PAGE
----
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Atta Fabricius, 1805 is a genus of New World ants of the subfamily Myrmicinae.


Commonly known as "Leaf-cutter ants" they comprise one of the two genera of advanced attines within the tribe Attini, along with Acromyrmex spp. Atta is one of the most spectacular of the attines, and colonies can comprise in excess of one million individuals. Atta exhibits a high degree of polymorphism, five castes being present in esablished colonies - minims (or 'garden ants'), minors, mediae and majors (also called soldiers or dinergates) being present.

The high degree of polymorphism in this genus is also suggestive of its high degree of advancement. Every caste has a specific function, and some remarkably advanced phenomena have been observed in respect of Atta species. An example of such is the behaviour of older minor workers: young minors work within the nest, tending the fungus gardens, but older ants perform a different duty - they climb on the cut sections of leaf whilst they are carried back to the nest by the media workers solely to protect the latter for a particular species of phorid fly that parasitises the leaf-carrying caste. When a media is manoeuvering a leaf section back to the nest, it cannot protect itself from this fly, and that the minors behave in this way demonstrates the apex of evolutionary advancement that this species embodies.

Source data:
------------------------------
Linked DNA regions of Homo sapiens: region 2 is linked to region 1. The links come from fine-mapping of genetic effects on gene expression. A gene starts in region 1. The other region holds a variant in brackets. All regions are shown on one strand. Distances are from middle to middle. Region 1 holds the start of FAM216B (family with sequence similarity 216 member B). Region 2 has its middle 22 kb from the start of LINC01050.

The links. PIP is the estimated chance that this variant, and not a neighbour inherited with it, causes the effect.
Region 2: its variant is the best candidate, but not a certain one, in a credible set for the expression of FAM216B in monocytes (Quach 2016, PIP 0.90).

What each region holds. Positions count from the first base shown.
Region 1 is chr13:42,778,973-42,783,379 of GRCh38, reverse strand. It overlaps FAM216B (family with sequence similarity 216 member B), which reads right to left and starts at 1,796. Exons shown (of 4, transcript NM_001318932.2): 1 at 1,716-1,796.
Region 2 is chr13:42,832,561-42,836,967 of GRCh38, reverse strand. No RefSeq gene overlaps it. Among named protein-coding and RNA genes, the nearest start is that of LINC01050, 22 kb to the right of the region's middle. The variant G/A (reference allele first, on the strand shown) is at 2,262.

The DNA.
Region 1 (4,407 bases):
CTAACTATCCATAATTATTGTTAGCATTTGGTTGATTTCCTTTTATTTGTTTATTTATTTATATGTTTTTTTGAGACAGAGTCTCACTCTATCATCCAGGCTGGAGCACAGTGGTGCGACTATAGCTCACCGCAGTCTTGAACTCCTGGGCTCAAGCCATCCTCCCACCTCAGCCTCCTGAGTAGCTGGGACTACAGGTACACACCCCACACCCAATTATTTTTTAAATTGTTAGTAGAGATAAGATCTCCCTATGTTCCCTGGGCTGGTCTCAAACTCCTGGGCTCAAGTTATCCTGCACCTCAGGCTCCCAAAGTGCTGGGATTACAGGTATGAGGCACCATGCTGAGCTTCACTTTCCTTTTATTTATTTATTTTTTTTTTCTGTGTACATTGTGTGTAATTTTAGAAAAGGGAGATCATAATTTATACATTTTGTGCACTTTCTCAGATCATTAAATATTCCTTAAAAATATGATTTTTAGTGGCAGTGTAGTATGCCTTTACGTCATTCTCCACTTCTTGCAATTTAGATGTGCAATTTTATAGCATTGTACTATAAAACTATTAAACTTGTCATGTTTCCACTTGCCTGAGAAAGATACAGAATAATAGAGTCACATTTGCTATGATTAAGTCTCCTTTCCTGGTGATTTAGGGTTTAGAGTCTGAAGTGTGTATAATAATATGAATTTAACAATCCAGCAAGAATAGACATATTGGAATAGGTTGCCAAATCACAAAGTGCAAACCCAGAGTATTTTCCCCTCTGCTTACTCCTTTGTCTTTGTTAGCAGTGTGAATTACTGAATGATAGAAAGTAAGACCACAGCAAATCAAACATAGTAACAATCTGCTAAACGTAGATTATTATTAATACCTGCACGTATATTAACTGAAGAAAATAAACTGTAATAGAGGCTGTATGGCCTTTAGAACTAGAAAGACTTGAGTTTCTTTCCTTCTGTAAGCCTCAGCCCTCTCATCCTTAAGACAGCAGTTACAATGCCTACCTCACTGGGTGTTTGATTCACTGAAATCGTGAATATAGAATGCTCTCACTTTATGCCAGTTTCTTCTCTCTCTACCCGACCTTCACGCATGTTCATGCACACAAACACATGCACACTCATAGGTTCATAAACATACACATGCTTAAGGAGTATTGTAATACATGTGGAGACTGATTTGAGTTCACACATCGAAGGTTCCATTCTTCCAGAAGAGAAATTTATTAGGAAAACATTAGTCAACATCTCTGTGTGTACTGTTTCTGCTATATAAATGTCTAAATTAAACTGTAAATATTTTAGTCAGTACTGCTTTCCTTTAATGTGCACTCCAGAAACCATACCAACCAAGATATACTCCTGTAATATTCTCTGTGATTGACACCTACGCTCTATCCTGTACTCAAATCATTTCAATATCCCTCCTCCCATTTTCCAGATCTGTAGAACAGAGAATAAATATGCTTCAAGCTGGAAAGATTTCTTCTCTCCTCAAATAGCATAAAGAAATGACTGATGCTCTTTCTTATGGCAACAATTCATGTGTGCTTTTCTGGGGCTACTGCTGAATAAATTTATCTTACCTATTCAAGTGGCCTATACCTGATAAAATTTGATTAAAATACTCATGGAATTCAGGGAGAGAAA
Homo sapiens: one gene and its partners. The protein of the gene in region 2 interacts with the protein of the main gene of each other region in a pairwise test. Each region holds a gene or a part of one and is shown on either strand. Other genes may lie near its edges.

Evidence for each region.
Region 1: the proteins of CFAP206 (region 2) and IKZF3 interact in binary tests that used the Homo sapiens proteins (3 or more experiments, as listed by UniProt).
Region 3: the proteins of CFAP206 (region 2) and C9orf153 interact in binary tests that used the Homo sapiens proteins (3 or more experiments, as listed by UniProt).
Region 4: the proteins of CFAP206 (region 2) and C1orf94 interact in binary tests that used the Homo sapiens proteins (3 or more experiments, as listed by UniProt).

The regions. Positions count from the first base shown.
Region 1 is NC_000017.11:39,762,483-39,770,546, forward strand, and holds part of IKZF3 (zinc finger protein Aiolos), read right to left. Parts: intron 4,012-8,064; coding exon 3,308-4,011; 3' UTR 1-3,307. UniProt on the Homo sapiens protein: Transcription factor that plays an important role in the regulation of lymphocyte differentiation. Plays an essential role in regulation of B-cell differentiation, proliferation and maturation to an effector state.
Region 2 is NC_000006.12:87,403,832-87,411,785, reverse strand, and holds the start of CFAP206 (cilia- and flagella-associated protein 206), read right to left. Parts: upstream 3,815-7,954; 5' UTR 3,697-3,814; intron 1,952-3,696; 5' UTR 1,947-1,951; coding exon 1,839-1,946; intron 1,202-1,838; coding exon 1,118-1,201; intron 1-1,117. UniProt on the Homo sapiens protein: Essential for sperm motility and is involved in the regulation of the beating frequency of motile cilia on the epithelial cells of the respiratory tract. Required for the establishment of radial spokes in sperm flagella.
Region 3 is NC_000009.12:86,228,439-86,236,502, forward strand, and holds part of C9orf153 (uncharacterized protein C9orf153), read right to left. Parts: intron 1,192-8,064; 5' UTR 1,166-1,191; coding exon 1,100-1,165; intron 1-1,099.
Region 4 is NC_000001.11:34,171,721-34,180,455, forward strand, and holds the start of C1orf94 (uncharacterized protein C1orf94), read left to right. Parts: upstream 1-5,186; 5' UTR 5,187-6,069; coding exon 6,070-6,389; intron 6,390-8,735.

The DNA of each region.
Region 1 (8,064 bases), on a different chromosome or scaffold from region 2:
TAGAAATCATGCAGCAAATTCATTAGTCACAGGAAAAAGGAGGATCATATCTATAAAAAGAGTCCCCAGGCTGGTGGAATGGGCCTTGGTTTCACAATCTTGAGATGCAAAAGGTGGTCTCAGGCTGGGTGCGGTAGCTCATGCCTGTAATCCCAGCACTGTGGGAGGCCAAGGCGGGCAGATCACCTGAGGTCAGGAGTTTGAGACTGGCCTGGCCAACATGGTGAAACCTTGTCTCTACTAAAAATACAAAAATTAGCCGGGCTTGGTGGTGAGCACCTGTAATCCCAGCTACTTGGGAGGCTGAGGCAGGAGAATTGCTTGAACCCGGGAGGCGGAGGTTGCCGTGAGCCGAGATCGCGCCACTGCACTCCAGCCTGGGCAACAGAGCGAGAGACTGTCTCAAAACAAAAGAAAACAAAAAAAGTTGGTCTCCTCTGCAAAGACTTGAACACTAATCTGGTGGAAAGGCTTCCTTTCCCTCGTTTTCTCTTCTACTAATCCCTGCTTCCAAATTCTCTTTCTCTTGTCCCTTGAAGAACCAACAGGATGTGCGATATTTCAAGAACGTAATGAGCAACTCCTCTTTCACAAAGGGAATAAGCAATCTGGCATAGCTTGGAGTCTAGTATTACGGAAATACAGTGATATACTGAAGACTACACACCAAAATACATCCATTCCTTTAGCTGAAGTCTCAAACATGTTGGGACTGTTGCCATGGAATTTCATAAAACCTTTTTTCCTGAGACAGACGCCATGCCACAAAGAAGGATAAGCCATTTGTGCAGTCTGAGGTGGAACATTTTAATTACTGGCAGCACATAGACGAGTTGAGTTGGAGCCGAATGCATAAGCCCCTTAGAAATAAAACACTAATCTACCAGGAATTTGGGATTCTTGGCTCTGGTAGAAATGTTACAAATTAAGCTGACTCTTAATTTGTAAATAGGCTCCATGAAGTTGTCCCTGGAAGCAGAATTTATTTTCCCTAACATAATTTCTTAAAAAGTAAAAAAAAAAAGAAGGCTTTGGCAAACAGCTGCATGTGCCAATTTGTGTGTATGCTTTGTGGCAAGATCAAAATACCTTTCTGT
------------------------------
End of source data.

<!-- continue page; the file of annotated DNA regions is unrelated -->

Like Acromyrmex, Atta subsists entirely on a particular species of fungus which it cultivates on a medium of masticated leaf tissue. This is the sole food of the queen and other colony members that remain in the nest. The media workers also gain subsistence from plant sap they ingest whilst physically cutting out sections of leaf from a variety of plants. Before leaving their parent colonies, female alates take a small section of fungus into their bucchal pouches and it is with this that the subsequently deälated queens 'seed' the fungus gardens of incipient colonies, cutting and collecting the first few sections of leaf themselves.

Atta has evolved to constantly change foodplant, preventing a colony from completely stripping of leaves and thereby killing trees, thus avoiding negative biological feedback on account of their sheer numbers. However, this does not diminish the huge quantities of foliage they harvest - Atta is estimated for being responsible for the decomposition of 20% of all leaves in South America. Consequently, the genus is considered a major agricultural pest species in areas where its range coincides with arable farming activity.


Also see differences between Atta and Acromyrmex, Ants of economic importance.

See list of ant genera (alphabetical) for an alphabetical compendium of wordwide ant genera.

This article is on the ant genus Atta. For an article on the September 11 suicide bomber, see Mohammed Atta.